And now he was about to lose his immortal soul over it.

But God, Ann looked good in a Roman collar.

“I thought about being a nun,” she said, running her fingers over it. “But in the end it didn’t work out.”

“No kidding.” He grinned. “When it comes to nuns, I always think about . . . either sweet little old lady campaigners of social justice or else rulers across the knuckles.”

“Seriously. When I was younger, I thought I might have a vocation.”

“You’ve never mentioned that before.”

She shrugged, and he remembered that she didn’t talk much about her Catholicism in general. Or her ex-Catholicism. Which seemed more likely, given her continued playing around with the collar. She brushed away the ends of her brown curls hanging over it.

“Anyway,” she said, “I just thought of it when I put this on. Since they don’t let women become priests. A Sister would be as close as I could get.”

“I think you’ll make a good priest,” he told her.

“Thanks.” The moment of softness passed from her eyes, and she leaned over him. Loomed, really. When he stood, they were the same height, but Ryan always felt as if he shrank five feet when he was tied up. And the improvised vestments seemed to do something for her—she grew in them.

She said, “But after all, there’s lots of things they don’t let good Catholic girls do. Extramarital sex . . . sex not for the purposes of procreation . . . most of everything we’ve ever done.”

“I’ve seduced you into evil. How demonic of me.” He raised his eyebrows, which he’d often been told were at a certain devilish angle.

“Very.” Her grin was far more evil than any expression he could ever devise. It sent chills down his spine, and heat flowed right after them. His old jeans were tight enough that he suspected she could tell. He had picked a pair with an especially weakened waistband in case things got torn once he started writhing.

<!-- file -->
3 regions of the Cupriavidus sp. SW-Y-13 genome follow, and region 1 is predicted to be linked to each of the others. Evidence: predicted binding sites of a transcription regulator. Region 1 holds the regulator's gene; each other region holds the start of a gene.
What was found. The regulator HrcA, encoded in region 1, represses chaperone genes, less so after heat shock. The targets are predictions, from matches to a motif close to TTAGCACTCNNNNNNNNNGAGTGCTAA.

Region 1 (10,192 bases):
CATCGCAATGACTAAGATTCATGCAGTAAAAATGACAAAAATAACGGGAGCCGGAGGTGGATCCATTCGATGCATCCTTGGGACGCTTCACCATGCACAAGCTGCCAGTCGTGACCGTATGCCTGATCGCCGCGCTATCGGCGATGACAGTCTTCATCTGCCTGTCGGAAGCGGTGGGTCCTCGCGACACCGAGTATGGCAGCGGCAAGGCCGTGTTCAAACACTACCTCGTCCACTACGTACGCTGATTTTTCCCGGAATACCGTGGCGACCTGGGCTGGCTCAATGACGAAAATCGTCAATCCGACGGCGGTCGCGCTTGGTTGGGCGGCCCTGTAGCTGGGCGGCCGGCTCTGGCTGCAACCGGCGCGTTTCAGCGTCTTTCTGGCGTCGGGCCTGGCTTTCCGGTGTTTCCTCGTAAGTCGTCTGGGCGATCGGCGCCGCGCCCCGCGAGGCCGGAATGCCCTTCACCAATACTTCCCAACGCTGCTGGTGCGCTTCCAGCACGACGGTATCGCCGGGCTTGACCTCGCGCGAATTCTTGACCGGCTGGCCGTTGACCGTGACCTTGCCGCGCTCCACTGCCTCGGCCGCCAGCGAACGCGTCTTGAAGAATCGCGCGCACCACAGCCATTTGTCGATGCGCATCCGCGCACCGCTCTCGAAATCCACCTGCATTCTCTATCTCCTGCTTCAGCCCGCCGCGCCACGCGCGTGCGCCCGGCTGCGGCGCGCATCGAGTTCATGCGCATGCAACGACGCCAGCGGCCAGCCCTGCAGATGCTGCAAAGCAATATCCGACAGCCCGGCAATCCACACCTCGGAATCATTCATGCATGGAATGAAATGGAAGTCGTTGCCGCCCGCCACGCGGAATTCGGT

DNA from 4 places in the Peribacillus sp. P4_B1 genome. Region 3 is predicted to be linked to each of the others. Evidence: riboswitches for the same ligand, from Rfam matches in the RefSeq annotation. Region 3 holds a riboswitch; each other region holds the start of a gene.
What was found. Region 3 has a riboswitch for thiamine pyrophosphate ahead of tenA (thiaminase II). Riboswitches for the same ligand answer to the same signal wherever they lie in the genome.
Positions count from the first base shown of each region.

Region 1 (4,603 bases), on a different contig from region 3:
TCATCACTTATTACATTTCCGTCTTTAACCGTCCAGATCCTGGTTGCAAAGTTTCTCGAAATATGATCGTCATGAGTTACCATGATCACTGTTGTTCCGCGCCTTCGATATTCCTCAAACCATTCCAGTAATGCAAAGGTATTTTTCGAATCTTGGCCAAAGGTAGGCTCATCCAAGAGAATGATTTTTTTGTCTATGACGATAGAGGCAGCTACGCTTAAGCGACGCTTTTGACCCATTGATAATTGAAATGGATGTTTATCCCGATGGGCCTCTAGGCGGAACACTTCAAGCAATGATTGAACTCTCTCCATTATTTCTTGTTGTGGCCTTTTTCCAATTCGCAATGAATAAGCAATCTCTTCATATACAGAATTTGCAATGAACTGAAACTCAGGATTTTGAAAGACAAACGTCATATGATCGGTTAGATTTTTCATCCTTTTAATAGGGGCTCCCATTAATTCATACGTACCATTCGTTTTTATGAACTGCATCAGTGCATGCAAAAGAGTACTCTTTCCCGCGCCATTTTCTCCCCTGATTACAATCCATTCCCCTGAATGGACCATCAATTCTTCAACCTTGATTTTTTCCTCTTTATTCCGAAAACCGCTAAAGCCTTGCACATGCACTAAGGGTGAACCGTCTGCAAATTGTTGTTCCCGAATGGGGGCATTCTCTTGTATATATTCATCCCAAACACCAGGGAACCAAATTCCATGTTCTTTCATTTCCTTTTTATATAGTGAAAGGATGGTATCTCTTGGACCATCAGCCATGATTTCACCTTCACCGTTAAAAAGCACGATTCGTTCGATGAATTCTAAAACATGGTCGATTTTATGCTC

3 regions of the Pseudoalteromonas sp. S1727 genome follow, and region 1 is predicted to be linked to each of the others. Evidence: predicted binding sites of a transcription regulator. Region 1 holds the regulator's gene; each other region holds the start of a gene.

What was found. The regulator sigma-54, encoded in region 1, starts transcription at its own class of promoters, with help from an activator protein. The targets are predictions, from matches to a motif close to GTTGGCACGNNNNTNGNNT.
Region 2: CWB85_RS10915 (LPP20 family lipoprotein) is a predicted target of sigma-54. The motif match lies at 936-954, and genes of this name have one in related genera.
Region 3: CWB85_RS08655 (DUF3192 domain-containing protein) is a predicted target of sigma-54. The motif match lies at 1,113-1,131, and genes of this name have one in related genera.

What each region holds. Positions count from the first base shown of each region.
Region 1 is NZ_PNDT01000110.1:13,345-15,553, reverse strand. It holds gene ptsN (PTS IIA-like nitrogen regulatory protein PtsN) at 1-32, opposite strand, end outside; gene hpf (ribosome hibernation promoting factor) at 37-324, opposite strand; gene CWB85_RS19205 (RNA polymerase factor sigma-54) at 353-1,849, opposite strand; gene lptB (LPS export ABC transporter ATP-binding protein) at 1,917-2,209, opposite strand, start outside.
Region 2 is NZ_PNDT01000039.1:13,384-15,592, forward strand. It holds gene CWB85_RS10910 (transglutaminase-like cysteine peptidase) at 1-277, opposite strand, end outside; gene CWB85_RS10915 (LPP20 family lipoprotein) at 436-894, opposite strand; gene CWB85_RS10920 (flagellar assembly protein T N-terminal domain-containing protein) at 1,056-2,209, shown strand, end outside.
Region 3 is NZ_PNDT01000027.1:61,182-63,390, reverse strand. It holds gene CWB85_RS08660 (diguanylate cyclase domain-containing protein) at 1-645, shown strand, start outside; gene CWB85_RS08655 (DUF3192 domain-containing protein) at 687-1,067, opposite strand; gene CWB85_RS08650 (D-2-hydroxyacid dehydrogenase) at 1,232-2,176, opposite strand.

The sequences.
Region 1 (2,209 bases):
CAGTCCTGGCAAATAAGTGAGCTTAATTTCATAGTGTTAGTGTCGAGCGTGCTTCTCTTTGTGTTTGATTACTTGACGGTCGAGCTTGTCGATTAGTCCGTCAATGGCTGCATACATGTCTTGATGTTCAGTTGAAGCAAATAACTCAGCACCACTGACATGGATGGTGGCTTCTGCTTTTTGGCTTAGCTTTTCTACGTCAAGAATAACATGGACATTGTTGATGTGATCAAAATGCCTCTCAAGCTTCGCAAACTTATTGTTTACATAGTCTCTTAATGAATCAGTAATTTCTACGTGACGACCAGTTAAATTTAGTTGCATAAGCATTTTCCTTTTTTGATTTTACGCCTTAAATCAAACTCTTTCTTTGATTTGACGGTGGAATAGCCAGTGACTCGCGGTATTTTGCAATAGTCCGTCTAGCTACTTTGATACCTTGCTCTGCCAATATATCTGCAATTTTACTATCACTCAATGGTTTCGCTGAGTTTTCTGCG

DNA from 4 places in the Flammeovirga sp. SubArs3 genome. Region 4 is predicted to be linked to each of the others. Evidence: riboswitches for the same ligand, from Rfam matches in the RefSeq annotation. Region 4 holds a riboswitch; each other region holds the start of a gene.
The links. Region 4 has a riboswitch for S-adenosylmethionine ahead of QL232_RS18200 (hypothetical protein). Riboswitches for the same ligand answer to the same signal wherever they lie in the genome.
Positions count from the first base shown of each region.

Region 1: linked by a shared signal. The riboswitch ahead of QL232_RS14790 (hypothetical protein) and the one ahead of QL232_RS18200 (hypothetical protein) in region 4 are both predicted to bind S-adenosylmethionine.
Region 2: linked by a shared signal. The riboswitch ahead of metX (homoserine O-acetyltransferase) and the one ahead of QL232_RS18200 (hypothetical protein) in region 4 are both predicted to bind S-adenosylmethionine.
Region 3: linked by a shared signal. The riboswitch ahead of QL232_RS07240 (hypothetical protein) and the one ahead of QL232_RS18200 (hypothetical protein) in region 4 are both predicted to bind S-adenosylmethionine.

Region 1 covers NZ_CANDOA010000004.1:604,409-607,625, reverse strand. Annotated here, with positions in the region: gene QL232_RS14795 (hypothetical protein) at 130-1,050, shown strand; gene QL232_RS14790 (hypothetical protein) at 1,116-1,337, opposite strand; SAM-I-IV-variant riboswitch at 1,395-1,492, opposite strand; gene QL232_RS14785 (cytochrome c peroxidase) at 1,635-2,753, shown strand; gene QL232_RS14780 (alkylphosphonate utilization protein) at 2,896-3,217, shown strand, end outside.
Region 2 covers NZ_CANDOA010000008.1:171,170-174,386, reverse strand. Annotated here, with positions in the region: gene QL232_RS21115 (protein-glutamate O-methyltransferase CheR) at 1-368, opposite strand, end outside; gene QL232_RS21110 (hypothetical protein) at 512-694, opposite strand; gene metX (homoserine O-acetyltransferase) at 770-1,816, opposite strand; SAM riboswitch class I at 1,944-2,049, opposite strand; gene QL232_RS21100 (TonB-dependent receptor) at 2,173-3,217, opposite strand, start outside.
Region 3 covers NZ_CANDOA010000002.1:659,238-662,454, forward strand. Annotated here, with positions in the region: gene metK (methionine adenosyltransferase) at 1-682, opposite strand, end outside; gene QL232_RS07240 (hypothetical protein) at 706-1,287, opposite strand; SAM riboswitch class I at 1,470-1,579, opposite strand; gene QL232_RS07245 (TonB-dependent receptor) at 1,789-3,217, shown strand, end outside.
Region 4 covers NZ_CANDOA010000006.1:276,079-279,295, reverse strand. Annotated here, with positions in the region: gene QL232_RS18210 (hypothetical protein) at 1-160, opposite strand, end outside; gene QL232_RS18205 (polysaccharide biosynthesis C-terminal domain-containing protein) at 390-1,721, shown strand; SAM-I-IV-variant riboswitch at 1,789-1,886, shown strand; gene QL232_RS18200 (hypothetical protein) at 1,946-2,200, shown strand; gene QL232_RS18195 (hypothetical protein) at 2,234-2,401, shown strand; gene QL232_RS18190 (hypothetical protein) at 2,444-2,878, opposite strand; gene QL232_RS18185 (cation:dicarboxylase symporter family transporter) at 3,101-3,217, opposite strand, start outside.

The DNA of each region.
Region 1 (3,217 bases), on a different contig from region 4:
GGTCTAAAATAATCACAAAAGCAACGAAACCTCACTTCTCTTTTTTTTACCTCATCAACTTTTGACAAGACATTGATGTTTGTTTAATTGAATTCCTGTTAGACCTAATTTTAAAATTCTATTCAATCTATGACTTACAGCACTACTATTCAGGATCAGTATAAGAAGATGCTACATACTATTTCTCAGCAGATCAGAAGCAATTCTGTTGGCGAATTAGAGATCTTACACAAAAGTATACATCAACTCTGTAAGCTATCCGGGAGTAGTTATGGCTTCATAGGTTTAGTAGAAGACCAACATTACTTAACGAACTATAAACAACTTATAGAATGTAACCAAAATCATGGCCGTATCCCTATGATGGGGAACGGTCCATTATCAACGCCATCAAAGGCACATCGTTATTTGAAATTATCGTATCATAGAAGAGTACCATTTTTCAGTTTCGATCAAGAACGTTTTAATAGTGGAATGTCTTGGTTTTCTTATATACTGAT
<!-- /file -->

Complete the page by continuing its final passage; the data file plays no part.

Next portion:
She bent closer, until the end of the silk scarf she was using as a stole dangled, and whispered, “You’re very wicked.”

She meant it. The way she had fiddled with her costume—solemn, if not reverent, maybe with a bit of wistfulness—spoke louder than their joking, spoke in the same clamoring tone as her silence about her past religion. They played now with something serious. If they did it wrong, they would be running a very big risk.

Ann frowned. “I should smack those knuckles with a ruler.”

“Come on.” He tugged at the straps holding him to the headboard in a weak sort of protest. She laughed at him. She cackled. It wasn’t very devout. And the indignity of the situation left him more turned on than he’d want to admit.

“For God’s sake!”

“I don’t think you’re supposed to beg for mercy just yet, Lucifer.” Her lips pursed on the name, making him think of kisses. And more. “Especially not by that name.”

Read Sacrilege now:

Amazon

Mofo website

Upcoming stories

My cup overfloweth. Contracts are signed, edits are underway, and I just discovered that I’ll be sharing the tables of contents in two upcoming anthologies with some very excellent people.

Your cup might overflow as well, dear reader, because in each of these anthologies I have two stories.

In MoFo’s third anthology, Religion (originally Sacrilege), my stories are kind of different from each other, but between them cover plenty of my Roman Catholic influences.

“Deliver Us” is about what happens when you get exposed to bondage through B-movies about exorcisms, and your girlfriend is an ex-Catholic who once wanted to be a priest.

(When your boyfriend did become a priest and you want to rescue him from his decision, you get A Last Touch of Grace. Comparing that story in 2016 to these stories in 2017 probably reveals something interesting about my spiritual journey.)

“Annunciation” is a semi-autobiographical novella in flash about growing up queer in the Catholic Church. Novella in flash might be a slight exaggeration, but I’ve recently fallen in love with the form and its cousins after reading Sylvia Brownrigg’s Pages for Youeven if I didn’t manage a “true” novella of the appropriate length and independence of the composite flash pieces, it was fun experiment. The format might also be influenced by the 5 + 1 fanfiction genre, in which case we have “Five times I* believed lies the Church told me about gender and sexuality and one time I figured it out,” I guess, or maybe “Five times I really missed the fact that I was queer and the realization(s) that put me right.” Not only was “Annunciation” fascinating to write (I said these stories “covered a lot of my Roman Catholic influences,” but what I learned most is how much is left to uncover), I also got a little angry. In “Deliver Us,” too. That seemed to fit MoFo’s call, which includes “a preference for Catholicism—the eroticism and hypocrisy are built right in.”

The narrator of “Annunciation” first identifies the androgynously-illustrated Gabriel as female, “So to me, the Annunciation was always a matter of two women together in a bedroom. “

Continue reading